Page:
Microsoft (NASDAQ: MSFT) decided to kill its Project Astoria, an initiative that was intended to build a bridge between apps developed for Android and Windows 10. Kevin Gallo, Microsoft's corporate VP of program management for the Windows developer platform team, said in a blog post that the company instead will focus its efforts on a similar program for iOS apps, called Project Islandwood.
Specifically, Gallo said that the company received feedback that having two "bridge" technologies was unnecessary and confusing. With that in mind, Microsoft decided to focus its efforts on the Project Islandwood so that it could make a single bridge option that will bring iOS code to all Windows 10 devices including the Xbox and PCs. Gallo also suggested that developers that spent time on the Android program should instead take a look at Project Islandwood.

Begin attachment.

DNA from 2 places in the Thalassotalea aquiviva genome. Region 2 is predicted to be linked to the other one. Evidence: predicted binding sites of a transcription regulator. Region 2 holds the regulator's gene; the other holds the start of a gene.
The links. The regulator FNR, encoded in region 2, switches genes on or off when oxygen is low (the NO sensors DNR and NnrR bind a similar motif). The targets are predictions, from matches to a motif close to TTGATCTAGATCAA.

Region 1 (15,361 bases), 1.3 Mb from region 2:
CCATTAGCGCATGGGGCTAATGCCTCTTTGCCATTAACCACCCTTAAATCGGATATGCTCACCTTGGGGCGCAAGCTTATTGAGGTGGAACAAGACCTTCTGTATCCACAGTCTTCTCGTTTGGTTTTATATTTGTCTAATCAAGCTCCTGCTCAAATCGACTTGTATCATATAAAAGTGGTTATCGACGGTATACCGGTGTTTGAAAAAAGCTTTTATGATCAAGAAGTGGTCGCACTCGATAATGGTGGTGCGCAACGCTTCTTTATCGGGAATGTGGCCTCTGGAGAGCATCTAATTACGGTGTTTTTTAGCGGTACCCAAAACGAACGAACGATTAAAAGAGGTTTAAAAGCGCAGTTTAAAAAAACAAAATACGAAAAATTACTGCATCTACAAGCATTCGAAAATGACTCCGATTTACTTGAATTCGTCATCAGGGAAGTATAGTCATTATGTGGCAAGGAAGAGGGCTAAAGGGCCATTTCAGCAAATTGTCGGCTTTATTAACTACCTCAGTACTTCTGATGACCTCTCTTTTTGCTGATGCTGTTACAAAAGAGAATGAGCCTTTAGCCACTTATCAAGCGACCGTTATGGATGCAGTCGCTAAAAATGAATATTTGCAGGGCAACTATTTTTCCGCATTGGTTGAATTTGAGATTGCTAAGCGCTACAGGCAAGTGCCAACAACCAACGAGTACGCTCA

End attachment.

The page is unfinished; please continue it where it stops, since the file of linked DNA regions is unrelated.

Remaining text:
Gallo also noted that developers will have more options now that Microsoft has acquired Xamarin, a transaction Microsoft announced earlier this week. Xamarin provides mobile and cloud-based tools for developing and managing the lifecycle of mobile apps. With that acquisition, Microsoft C# and F# developers will be able to write native apps for iOS, Android, Windows and Mac OS.
The decision to stop working on Project Astoria is notable because about a year ago Microsoft executives made a big deal about these different "bridge" projects as a way to shrink the so-called "app gap" between Windows and iOS and Android.
Microsoft has struggled to make developers see the value in developing apps for its Windows mobile producdts because it still commands just a small percentage of the overall smartphone operating system market. IDC said in second quarter 2015 that Windows Phone made up just 2.6 percent of the global smartphone OS market.
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